Data incompleteness may have negative effects on data preprocessing and decision-making accuracy. Extra time and effort are required to compensate for missing data. Using uncertain or null data results in fatal errors in the classification algorithm, and deleting all records that contain missing data (i.e., using the listwise deletion method) reduces the sample size, which might decrease statistical power and introduce potential bias to the estimation [9]. Finally, unless the researcher can be sure that the data values are missing completely at random (MCAR), then the conclusions resulting from a complete-case analysis are most likely to be biased.

In order to overcome issues related to data incompleteness, many researchers have suggested methods of supplementing or compensating for missing data. The missing data imputation method is the most frequently used statistical method developed to deal with missing data problems. It is defined as “a procedure that replaces the missing values in a dataset by some plausible values” [3]. Missing values occur when no data is stored for a given variable in the current observation.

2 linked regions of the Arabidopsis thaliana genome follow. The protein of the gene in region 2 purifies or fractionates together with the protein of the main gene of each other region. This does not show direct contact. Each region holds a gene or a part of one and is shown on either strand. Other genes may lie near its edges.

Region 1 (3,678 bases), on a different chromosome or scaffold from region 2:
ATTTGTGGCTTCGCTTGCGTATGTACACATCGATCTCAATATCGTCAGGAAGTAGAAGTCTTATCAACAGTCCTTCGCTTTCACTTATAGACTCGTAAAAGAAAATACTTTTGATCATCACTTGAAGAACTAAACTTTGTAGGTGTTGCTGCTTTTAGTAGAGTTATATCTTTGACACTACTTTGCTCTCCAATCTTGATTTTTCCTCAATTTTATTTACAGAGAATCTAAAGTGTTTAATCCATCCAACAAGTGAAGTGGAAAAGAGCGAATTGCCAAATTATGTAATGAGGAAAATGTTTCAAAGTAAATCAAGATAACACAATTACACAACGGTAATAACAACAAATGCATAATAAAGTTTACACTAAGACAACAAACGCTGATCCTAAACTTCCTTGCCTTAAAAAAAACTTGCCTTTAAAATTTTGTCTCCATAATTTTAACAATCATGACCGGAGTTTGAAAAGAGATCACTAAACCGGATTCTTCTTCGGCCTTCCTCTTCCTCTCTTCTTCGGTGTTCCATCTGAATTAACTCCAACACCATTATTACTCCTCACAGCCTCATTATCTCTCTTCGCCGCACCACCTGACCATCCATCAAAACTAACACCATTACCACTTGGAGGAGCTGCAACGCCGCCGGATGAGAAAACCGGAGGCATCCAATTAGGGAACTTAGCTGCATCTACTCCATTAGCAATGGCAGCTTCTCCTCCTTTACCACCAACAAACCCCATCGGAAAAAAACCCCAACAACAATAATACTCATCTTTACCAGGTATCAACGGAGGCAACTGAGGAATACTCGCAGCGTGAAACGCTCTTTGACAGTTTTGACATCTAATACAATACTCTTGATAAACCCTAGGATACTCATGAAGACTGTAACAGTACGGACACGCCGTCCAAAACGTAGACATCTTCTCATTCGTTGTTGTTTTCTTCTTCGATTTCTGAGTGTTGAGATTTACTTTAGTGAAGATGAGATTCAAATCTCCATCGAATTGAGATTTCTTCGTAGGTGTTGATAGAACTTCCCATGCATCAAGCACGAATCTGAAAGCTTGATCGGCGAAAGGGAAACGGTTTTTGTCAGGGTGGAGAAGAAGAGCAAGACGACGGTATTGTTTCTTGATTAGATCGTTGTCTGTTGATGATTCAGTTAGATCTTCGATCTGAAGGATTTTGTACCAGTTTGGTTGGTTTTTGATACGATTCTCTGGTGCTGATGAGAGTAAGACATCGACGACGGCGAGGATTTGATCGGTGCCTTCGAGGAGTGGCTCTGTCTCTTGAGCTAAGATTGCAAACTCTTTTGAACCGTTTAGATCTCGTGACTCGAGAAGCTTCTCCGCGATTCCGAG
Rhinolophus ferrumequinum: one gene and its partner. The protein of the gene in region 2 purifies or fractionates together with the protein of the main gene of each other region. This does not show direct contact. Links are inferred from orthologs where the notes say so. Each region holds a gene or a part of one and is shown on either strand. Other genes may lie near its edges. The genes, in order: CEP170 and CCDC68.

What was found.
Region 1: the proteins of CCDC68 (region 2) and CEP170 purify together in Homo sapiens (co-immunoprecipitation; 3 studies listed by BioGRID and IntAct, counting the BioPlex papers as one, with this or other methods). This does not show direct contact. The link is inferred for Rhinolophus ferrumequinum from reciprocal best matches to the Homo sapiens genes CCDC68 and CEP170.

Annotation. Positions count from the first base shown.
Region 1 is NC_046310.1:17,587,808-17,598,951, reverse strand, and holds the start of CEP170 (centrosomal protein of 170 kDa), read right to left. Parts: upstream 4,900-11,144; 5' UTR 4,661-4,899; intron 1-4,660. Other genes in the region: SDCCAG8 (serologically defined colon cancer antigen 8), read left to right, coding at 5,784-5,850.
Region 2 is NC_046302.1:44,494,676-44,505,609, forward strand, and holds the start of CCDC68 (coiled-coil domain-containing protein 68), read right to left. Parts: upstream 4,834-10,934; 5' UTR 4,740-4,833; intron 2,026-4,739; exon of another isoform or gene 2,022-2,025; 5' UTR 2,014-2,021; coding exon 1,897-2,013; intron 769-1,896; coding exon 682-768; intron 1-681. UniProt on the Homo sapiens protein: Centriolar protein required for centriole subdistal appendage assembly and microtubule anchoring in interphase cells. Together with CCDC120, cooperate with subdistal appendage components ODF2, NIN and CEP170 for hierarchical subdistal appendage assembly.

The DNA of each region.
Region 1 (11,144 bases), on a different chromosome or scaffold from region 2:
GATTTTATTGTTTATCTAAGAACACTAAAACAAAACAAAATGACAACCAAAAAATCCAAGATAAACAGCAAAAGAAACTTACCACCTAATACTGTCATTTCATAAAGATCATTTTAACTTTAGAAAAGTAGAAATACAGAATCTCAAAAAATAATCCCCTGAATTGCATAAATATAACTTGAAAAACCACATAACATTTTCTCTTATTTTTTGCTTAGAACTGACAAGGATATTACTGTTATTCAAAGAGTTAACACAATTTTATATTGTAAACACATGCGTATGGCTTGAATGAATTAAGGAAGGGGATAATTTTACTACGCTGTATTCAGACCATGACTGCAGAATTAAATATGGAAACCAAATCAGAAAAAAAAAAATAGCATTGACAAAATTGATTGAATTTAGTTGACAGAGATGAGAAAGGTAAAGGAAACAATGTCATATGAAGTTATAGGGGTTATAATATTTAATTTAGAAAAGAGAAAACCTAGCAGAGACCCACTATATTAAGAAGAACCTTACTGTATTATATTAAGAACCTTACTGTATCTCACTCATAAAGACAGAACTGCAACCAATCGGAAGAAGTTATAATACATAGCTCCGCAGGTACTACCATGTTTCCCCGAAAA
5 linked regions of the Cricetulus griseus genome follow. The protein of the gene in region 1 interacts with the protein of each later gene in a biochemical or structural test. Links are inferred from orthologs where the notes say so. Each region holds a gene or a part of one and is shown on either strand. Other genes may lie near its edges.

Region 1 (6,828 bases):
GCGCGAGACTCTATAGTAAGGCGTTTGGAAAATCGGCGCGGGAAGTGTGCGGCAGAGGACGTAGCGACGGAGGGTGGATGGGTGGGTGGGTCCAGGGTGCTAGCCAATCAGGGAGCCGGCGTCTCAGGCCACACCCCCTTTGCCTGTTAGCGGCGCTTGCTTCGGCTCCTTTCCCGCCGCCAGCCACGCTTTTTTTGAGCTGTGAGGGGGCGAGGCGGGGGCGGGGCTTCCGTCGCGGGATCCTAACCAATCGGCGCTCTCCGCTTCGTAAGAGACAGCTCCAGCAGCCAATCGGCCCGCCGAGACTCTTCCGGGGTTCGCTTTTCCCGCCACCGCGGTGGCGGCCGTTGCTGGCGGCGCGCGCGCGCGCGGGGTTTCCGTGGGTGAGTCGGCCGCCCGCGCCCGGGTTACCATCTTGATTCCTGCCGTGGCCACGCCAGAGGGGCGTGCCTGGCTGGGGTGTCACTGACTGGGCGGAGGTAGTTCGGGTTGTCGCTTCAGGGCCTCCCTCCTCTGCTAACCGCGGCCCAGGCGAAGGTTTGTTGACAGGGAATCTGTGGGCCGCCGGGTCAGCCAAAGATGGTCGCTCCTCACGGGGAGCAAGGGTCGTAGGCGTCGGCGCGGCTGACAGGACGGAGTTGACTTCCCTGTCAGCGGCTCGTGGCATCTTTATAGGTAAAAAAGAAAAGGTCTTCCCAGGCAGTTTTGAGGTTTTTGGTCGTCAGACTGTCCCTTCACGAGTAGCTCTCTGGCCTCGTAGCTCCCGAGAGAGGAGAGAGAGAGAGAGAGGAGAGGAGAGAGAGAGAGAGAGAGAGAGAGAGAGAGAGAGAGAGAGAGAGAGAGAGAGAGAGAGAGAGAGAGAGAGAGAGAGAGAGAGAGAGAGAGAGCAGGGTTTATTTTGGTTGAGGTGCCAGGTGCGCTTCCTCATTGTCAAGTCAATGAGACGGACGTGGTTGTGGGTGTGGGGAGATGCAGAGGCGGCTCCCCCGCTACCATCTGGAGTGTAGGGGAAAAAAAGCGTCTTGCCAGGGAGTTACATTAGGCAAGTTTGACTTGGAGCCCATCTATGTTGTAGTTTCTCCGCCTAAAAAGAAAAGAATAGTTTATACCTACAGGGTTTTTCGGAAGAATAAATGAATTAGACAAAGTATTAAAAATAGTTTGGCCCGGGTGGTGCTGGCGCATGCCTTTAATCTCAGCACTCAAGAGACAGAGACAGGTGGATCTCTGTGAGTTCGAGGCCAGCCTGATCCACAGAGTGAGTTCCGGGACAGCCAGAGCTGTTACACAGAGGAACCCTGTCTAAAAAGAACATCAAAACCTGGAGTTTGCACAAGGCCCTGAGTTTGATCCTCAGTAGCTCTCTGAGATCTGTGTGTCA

Many studies have attempted to validate the missing data imputation method of supplementing or compensating for missing data by testing it with different types of data; other studies have attempted to develop the method further. Studies have also compared the performance of various imputation methods based on benchmark data. For example, Kang investigated the ratio of missing to complete data in various datasets and compared the average accuracy of several imputation methods, such as MNR, -NN, CART, ANN, and LLR [10]. The results demonstrated that -NN performed best on datasets with less than 10% of data missing and LLR performed best on those with more than 10% of data missing.